Is your gut giving you trouble?
Does the dreaded diarrhea prevent you from living the life you desire? Has constipation got you cranky? Is bloating make you want to bust your belt?
Fear not—acupuncture can help with IBS!
What is IBS exactly?
- IBS is considered a functional disorder. This means that the intestines aren’t functioning properly, although there is no evidence of a structural abnormality.
- It’s not just in your head! Even though tests may indicate nothing is “wrong,” IBS is a very real physiological disorder—not merely a psychosomatic ailment, as once believed.
- Some think IBS is a disorder of the enteric nervous system. The gut has its own nerve supply, sometimes referred to as the brain in the gut. With IBS, pain perception is altered, and the bowel becomes over sensitive to otherwise benign stimuli, such as caffeine, various foods, or a simple change in routine.
What are the symptoms associated with IBS?
Symptoms are varied and may include:
- Frequent and loose stools that may occur with or without abdominal pain
- Relief of pain after a bowel movement
- Sense of incomplete evacuation
- Mucus in the stools
- Abdominal bloating
- Constant pressure or abdominal pain
- Irregular bowel habits
- Constipation with or without pain
- Pain with bowel movements
- Alternating constipation and diarrhea
Additional symptoms that may accompany IBS include:
How do I know if I have IBS?
The diagnosis is one of elimination. This means that other diseases with similar symptoms must be ruled out one by one to establish a diagnosis of IBS.
Your doctor will likely order stool samples, blood tests, and X-rays. A gastrointestinal specialist will usually perform a sigmoidoscopy or colonoscopy to check the colon for any suspicious growths or abnormalities. You may also be tested for lactose-intolerance and celiac disease, an auto-immune disorder in which the body cannot break down gluten – a protein found in wheat, rye, and barley.
If test results are negative, your doctor may diagnose irritable bowel syndrome based on a list of criteria indicative of IBS.
Possible causes of IBS:
The exact cause of IBS remains unknown, but the following are potential contributing factors:
- Irregularities in intestinal hormones and nerves responsible for bowel motility (muscle contraction)
- Bacteria, fungi, or parasites
- Dietary inadequacies
- Food intolerances (allergies and sensitivities)
- Inadequate enzyme production
- Dysbiosis, an imbalance in the intestinal flora, i.e. too many harmful bacteria and not enough beneficial ones
- Reaction to medications, such as destruction of intestinal flora by antibiotics
- Undiagnosed lactose intolerance
How can TCM/Acupuncture help?
As always, we look at the root imbalance in each individual. For example, out of four patients with a Western medical diagnosis of IBS, we may come to four completely different Chinese medical diagnoses.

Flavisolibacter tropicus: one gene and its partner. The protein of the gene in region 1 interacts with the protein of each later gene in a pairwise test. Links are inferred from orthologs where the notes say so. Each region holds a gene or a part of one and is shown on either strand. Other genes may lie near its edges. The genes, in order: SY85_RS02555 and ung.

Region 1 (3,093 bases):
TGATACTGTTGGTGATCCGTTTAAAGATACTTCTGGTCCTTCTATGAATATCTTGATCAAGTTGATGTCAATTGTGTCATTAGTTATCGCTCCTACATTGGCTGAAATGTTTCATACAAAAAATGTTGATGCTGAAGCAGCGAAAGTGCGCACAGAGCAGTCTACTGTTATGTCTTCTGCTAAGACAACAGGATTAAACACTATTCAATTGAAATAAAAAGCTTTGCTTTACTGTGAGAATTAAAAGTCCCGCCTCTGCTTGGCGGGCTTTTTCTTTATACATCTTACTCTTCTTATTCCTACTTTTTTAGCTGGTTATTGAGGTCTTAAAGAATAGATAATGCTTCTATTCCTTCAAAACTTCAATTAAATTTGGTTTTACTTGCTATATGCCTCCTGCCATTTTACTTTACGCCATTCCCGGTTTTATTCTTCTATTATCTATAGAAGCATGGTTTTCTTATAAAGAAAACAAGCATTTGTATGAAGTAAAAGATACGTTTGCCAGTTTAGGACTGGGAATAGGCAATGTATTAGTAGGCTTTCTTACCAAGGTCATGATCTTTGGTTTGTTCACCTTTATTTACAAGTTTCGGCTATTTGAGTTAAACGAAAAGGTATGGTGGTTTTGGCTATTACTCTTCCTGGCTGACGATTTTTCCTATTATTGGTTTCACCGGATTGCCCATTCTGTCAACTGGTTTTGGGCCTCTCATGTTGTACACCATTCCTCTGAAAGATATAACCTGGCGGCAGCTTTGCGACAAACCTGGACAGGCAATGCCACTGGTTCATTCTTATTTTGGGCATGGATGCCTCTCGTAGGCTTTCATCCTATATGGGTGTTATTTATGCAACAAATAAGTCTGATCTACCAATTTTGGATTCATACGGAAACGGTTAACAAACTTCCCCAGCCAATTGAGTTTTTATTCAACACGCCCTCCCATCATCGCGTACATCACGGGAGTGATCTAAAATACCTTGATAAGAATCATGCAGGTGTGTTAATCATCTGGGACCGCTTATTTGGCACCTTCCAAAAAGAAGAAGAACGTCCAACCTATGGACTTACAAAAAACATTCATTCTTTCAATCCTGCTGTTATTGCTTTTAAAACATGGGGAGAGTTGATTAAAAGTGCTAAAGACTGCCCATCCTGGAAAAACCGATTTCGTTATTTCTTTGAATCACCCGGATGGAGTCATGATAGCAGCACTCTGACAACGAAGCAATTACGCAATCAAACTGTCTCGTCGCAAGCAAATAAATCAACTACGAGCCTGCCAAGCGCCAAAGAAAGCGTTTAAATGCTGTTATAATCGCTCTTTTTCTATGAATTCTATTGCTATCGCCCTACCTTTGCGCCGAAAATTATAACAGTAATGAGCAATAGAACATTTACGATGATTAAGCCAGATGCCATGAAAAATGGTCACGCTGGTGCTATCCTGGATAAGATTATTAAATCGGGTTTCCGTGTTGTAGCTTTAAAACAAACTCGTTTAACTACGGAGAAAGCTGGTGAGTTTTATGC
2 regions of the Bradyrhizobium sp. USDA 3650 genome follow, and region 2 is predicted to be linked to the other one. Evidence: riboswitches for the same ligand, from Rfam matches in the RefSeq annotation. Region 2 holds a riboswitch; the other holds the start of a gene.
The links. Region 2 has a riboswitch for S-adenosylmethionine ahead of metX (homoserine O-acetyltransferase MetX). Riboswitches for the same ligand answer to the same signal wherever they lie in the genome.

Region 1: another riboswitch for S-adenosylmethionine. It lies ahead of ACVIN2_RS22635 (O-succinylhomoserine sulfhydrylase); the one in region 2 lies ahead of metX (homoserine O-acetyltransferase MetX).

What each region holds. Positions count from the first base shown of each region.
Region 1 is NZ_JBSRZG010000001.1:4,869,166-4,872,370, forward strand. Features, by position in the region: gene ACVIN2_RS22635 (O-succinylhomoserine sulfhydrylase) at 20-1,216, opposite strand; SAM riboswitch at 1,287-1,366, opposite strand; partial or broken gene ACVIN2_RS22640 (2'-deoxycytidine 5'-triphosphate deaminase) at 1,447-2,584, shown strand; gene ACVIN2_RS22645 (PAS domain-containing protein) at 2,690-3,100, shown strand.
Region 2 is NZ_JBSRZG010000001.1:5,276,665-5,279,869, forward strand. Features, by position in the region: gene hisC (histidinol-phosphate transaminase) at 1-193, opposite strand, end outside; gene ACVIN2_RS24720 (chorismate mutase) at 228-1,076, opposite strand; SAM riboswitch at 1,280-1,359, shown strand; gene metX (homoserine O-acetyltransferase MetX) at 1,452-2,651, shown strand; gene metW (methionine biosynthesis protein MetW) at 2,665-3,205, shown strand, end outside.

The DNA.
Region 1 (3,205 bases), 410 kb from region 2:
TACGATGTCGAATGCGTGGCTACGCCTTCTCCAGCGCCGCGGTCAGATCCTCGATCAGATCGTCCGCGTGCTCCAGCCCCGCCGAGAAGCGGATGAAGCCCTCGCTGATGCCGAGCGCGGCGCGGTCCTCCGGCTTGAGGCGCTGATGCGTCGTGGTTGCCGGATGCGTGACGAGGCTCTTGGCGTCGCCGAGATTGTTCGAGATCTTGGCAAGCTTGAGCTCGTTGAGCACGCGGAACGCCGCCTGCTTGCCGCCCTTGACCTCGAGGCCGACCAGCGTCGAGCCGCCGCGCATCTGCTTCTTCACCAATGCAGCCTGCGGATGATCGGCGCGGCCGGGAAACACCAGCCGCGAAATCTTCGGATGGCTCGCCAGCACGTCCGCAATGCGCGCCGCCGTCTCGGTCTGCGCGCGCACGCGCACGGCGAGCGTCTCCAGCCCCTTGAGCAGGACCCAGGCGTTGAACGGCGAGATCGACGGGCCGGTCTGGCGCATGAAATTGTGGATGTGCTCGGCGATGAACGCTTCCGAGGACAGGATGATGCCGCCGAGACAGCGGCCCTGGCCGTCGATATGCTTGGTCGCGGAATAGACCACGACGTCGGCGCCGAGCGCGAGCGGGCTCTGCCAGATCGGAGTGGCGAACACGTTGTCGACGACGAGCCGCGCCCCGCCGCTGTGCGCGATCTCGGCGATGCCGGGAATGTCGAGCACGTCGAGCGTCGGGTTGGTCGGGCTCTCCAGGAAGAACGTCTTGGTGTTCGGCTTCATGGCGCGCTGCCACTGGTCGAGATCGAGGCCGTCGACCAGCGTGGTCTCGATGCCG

TCM patterns frequently observed with IBS and their key symptoms:
- Stagnant liver qi invading the spleen – irritability, alternating constipation and diarrhea, abdominal distention and pain
- Spleen and kidney yang deficiency – chronic diarrhea, feeling cold, especially in the back
- Damp-heat in the lower burner – abdominal pain, diarrhea with mucus and blood in the stools
- Dryness of the intestines – dry stools that are difficult to pass
In Western medicine, each of these patients may be prescribed the same medication. In TCM, we approach each pattern differently, selecting acupuncture points and herbs accordingly.
How do women’s hormones affect IBS?
Women often find that symptoms fluctuate with their cycle. Many female IBS sufferers are more likely to experience flare-ups premenstrually or during their menses, when inflammation kicks up in the body. In that case, we’ll simultaneously work on balancing hormones.
I often feel anxious or depressed—how does that affect my IBS?
Anxiety and depression can both result from and exacerbate IBS symptoms. Dealing with any kind of chronic health issue is challenging and can take a toll on our mental-emotional wellbeing. Diarrhea can be exacerbated by anxiety, and, conversely, the worry about a bout of diarrhea when no bathroom is near can very well trigger anxiety! Feeling poorly day after day may lead to a sense of defeat—and preexisting depression can slow the motility of the gut. It’s all connected!
- ACUPUNCTURE CAN BE SUCCESSFULLY USED FOR
- • Migraines and headaches
• Neck and back pain
• Nerve pain, including numbness, tingling and shooting sensations
• Fractures, strains, sprains, bruises and other traumatic injuries
• Helping broken bones heal and reducing associated pain
• Post-operative pain
• Joint pain and arthritis
• Sore muscles, fibromyalgia
• Acute and chronic pain
• Nerve conditions such as sciatica, carpal tunnel, and neuropathy